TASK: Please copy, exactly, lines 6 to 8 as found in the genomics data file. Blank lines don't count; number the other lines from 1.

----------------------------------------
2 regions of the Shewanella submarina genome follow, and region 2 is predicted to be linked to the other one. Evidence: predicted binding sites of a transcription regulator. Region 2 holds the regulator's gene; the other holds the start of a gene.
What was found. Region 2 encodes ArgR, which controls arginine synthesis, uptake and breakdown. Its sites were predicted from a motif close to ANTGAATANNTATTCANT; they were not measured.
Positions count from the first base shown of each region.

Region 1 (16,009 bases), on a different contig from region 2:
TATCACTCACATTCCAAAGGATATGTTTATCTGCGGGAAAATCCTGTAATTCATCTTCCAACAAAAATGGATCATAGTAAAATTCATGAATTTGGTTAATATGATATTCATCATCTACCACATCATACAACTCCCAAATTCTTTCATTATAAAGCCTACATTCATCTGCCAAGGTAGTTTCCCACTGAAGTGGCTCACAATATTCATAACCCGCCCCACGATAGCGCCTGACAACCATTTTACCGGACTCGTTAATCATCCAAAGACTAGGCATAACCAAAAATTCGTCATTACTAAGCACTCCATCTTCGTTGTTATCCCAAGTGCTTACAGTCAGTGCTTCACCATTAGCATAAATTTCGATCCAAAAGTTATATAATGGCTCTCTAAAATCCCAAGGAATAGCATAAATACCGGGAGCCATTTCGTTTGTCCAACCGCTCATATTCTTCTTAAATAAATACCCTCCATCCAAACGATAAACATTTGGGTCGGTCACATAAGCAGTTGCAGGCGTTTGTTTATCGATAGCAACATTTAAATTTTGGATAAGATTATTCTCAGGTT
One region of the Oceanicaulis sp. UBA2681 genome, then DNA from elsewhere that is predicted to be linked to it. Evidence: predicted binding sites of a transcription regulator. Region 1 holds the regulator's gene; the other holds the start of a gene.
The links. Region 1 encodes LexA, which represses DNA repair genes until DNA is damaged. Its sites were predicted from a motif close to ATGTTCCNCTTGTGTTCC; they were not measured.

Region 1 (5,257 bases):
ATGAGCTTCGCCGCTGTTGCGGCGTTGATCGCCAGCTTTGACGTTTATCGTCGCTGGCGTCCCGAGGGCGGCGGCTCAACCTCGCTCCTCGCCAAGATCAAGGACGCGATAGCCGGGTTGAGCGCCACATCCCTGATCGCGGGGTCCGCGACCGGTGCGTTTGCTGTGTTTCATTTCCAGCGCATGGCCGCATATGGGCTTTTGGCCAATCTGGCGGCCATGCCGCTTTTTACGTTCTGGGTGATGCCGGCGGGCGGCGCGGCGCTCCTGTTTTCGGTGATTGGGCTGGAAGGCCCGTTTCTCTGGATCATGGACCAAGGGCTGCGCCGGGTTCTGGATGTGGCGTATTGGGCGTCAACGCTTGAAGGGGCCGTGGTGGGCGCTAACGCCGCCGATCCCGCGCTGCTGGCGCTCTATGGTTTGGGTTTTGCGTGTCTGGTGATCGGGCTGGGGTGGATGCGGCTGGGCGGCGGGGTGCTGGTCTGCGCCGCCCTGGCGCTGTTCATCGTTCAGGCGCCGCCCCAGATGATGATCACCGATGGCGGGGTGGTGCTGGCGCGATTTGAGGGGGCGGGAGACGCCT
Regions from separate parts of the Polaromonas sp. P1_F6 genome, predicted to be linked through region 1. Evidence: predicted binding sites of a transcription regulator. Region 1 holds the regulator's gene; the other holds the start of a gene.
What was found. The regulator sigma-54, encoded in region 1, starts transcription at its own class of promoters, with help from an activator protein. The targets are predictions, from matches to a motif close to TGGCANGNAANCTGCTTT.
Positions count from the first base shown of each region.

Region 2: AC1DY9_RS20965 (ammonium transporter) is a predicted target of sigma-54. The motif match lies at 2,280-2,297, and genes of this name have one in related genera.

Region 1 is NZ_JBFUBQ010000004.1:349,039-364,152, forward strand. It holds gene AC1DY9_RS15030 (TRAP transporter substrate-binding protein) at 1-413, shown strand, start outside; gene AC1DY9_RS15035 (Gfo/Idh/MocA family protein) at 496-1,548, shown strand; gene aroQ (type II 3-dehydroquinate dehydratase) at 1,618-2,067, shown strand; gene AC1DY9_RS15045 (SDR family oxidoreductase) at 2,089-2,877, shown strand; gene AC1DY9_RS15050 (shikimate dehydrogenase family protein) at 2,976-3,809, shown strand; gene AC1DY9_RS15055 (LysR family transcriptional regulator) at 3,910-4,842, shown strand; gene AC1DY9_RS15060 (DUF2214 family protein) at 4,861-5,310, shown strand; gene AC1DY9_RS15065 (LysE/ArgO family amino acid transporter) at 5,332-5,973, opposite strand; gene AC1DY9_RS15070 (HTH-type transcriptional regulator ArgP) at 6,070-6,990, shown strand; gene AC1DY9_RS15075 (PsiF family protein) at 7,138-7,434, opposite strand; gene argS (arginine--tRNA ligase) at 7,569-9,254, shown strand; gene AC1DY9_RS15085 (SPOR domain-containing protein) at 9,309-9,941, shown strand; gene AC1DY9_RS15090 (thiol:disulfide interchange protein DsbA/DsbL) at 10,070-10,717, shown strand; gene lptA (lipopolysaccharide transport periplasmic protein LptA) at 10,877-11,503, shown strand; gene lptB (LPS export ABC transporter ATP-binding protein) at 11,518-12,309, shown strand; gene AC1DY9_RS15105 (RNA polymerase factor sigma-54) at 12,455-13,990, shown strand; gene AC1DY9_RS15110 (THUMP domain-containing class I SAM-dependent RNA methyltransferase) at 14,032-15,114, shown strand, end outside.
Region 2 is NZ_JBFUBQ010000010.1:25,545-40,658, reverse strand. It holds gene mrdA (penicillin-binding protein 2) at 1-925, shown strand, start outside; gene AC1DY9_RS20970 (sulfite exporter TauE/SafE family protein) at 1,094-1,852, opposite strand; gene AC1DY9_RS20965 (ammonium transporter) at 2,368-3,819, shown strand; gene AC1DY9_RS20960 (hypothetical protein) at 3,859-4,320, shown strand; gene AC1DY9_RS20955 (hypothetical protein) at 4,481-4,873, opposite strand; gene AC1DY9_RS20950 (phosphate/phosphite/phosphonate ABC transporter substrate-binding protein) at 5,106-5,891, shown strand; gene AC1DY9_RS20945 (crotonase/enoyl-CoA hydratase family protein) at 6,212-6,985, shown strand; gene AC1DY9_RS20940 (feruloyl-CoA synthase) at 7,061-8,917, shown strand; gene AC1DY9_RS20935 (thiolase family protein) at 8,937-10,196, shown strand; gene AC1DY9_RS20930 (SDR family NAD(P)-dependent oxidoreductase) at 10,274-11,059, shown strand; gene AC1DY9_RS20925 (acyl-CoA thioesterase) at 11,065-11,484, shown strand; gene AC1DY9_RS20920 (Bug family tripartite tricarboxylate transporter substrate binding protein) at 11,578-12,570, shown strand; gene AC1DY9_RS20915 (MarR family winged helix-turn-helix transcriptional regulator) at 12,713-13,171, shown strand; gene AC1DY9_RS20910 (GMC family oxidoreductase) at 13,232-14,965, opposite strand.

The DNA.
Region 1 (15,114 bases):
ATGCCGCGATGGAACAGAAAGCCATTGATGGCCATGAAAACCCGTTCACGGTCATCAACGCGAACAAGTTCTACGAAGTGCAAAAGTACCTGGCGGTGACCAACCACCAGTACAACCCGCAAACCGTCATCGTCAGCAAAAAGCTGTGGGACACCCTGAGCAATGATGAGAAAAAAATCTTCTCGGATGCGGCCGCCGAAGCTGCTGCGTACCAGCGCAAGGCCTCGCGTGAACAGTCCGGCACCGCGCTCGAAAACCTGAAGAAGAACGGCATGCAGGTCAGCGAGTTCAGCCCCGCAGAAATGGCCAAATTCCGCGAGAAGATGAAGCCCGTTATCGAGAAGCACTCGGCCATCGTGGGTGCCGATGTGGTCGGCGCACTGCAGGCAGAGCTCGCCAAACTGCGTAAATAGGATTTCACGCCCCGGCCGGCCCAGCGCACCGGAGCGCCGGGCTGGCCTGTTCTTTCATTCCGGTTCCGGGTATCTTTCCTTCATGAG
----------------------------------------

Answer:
One region of the Oceanicaulis sp. UBA2681 genome, then DNA from elsewhere that is predicted to be linked to it. Evidence: predicted binding sites of a transcription regulator. Region 1 holds the regulator's gene; the other holds the start of a gene.
The links. Region 1 encodes LexA, which represses DNA repair genes until DNA is damaged. Its sites were predicted from a motif close to ATGTTCCNCTTGTGTTCC; they were not measured.

Region 1 (5,257 bases):